These are minor problems and can be overcome. If your cake doesn’t rise it will still taste good. If something burns, throw it out and start again. As you gain confidence in your abilities these fears will melt away. I promise.
Practice Makes Perfect
Remember, cooking is like any other skill in life. Practice is needed before you can be a confident cook. After all, when you were learning to drive a car, I’m sure you didn’t do it right in your first lesson. Or the next few lessons. And remember how many attempts you had before you managed to tie your own shoelaces as a child? It’s a gradual process, and every time you practice something, whether it’s driving a car, or cooking a meal, you will get better at it with practice.
I was lucky enough to have parents who were good cooks and were happy to teach my brother and me how to cook all kinds of things, from cakes and desserts to main meals. They also taught us a love of good food and an appreciation of fresh ingredients.
Food is Love
Food can bring people together. Imagine sitting at the table with your friends and serving them a meal that you’ve cooked all by yourself. How good would it feel to see them enjoying your food and to hear them giving you compliments?
Or if there is someone at work who is always bringing in beautiful cakes, maybe you could take in one of yours and give the office baker a run for their money!
The best place to start is with some basic cookery books. (If you don’t want to buy them just yet then borrow some from your local library.) There are some good ones out there that show you how to do simple, basic things, like how to boil or fry eggs, chop an onion, make a sauce, or even prepare a full roast dinner. Delia Smith’s How To Cook series is perfect for the absolute beginner.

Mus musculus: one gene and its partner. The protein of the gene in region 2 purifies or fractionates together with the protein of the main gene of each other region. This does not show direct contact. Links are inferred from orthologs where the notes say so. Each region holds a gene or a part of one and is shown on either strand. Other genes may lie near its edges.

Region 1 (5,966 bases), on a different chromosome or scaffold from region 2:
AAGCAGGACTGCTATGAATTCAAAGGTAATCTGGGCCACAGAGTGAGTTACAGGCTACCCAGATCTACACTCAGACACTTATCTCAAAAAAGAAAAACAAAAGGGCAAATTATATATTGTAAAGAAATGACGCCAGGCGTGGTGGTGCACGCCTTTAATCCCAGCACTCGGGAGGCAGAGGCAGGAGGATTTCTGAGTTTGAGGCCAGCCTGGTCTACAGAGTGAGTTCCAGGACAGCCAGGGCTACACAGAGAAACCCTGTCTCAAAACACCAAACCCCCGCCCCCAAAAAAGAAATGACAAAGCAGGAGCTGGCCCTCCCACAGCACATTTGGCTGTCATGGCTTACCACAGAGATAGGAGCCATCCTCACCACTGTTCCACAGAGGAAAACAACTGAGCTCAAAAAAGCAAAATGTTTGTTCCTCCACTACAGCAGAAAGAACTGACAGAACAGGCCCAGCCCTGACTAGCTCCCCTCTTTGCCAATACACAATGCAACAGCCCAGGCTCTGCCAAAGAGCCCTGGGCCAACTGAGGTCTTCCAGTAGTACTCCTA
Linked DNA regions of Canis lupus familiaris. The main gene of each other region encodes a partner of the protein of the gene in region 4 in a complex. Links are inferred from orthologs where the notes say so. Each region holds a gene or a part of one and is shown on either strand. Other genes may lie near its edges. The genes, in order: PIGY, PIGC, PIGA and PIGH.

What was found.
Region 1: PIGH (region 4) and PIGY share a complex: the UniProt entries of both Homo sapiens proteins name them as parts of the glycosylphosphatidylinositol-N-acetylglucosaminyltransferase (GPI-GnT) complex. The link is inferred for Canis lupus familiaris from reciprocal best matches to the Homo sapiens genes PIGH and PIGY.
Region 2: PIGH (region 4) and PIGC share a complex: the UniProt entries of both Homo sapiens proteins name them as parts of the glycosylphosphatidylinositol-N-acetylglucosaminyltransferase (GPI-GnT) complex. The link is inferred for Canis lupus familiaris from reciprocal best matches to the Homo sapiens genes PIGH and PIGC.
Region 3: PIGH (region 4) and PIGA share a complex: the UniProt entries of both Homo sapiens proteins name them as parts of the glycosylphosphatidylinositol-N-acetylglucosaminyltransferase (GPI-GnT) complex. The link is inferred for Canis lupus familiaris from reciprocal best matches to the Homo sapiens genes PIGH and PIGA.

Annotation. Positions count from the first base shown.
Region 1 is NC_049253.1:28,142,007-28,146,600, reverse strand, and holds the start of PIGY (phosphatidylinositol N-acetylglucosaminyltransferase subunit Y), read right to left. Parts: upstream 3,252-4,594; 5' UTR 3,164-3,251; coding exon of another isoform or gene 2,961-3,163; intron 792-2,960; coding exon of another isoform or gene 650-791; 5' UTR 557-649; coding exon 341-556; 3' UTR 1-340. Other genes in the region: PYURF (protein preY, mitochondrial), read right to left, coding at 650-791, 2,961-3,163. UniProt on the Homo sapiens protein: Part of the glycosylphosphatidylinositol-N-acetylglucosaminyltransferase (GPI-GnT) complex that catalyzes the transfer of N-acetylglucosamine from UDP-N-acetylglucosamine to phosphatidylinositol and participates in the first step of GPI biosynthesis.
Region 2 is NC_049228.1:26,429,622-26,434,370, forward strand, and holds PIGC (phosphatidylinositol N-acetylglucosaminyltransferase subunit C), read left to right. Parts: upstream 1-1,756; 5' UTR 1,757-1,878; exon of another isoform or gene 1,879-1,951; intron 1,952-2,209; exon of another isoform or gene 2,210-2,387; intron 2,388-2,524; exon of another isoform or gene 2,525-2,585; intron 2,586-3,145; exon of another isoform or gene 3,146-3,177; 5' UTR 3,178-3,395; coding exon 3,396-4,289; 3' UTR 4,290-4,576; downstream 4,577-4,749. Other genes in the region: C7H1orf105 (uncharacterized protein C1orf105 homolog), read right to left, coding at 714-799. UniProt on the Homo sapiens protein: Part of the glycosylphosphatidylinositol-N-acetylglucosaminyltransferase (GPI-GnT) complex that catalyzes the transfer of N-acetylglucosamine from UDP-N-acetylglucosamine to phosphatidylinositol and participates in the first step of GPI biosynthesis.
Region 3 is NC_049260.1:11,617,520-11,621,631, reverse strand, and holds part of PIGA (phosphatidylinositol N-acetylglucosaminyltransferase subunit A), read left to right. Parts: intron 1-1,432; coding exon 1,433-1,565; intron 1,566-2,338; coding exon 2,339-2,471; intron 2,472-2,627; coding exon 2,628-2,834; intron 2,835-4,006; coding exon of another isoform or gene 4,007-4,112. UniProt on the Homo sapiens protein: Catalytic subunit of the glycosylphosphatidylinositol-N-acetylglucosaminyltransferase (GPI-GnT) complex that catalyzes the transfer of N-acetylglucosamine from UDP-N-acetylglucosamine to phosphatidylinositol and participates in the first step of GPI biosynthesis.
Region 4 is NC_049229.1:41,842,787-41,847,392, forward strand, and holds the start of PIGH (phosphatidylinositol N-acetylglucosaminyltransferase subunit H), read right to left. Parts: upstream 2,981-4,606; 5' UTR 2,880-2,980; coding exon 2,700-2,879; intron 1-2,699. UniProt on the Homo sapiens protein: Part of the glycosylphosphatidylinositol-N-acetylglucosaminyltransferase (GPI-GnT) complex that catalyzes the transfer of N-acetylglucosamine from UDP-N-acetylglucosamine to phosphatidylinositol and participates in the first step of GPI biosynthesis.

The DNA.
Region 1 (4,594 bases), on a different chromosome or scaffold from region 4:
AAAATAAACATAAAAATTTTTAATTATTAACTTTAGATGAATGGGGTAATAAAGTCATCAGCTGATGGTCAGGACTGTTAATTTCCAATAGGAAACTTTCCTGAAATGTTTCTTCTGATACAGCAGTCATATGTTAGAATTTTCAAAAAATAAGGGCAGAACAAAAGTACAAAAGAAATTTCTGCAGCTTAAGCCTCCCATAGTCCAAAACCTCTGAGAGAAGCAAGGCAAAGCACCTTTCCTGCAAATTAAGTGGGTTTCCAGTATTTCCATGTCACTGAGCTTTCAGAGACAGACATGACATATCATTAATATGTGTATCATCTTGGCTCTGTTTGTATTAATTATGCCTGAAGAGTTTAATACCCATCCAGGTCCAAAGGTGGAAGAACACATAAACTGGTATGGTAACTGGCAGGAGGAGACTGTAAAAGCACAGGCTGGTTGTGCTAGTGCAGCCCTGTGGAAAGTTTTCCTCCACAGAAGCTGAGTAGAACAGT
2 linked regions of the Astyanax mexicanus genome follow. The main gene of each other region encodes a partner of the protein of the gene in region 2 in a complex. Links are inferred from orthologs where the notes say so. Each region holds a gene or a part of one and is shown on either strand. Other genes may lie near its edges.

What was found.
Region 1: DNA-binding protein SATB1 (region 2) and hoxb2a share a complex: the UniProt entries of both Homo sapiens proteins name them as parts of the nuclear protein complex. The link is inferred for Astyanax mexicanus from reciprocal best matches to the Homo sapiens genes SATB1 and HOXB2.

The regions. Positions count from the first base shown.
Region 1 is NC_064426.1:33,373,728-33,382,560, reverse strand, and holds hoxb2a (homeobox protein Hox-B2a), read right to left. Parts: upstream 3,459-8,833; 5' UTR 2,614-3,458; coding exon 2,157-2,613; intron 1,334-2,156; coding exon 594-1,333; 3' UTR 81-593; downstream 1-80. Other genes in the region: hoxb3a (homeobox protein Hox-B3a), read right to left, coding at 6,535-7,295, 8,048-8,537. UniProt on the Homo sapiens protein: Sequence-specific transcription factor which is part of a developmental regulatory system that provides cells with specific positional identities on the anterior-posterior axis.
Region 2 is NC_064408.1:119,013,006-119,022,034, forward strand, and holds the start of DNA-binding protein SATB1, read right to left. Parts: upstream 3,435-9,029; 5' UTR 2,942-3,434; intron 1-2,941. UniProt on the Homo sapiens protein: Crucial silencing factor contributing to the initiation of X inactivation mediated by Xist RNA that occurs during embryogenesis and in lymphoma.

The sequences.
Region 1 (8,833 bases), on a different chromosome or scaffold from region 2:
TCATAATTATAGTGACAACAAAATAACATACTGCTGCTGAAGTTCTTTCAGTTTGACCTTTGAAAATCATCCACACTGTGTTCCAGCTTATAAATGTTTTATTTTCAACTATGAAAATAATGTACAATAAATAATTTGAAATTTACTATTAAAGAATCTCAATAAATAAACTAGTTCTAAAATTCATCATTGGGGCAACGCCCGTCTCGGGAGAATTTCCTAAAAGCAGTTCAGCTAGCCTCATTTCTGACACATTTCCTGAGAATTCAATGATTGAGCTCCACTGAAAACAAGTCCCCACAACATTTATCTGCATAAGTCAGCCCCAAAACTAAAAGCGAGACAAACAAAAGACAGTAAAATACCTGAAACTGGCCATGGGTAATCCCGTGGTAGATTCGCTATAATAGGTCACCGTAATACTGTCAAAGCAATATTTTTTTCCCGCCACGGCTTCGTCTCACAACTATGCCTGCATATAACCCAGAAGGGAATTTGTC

I love Jamie Oliver’s books too. He keeps things simple and his recipes work. And he shows you how to do simple things, like poach or fry an egg or cook a steak. His sheer enthusiasm is catching.
Another idea is if you have a friend or family member who’s a great cook, ask them if they can show you how they cook meals from scratch. Then you can practice with someone on hand if things don’t go to plan. This is a good way to learn as it will increase your confidence.
Just Do It!
The important thing is just to get started. Even if you do something small, like make scrambled eggs on toast or cook some pasta with a sauce, you can go on from there. But you must take action. Studying cookery books or watching auntie Jean make a cake is not enough. You have to get your hands dirty and actually cook something. I’m sure that once you get the cooking bug, there will be no stopping you.
Good luck and happy cooking! And as always, if you have any questions or comments on this article please get in touch.
Ready to start your cooking journey? Here are some recipes for fast easy meals.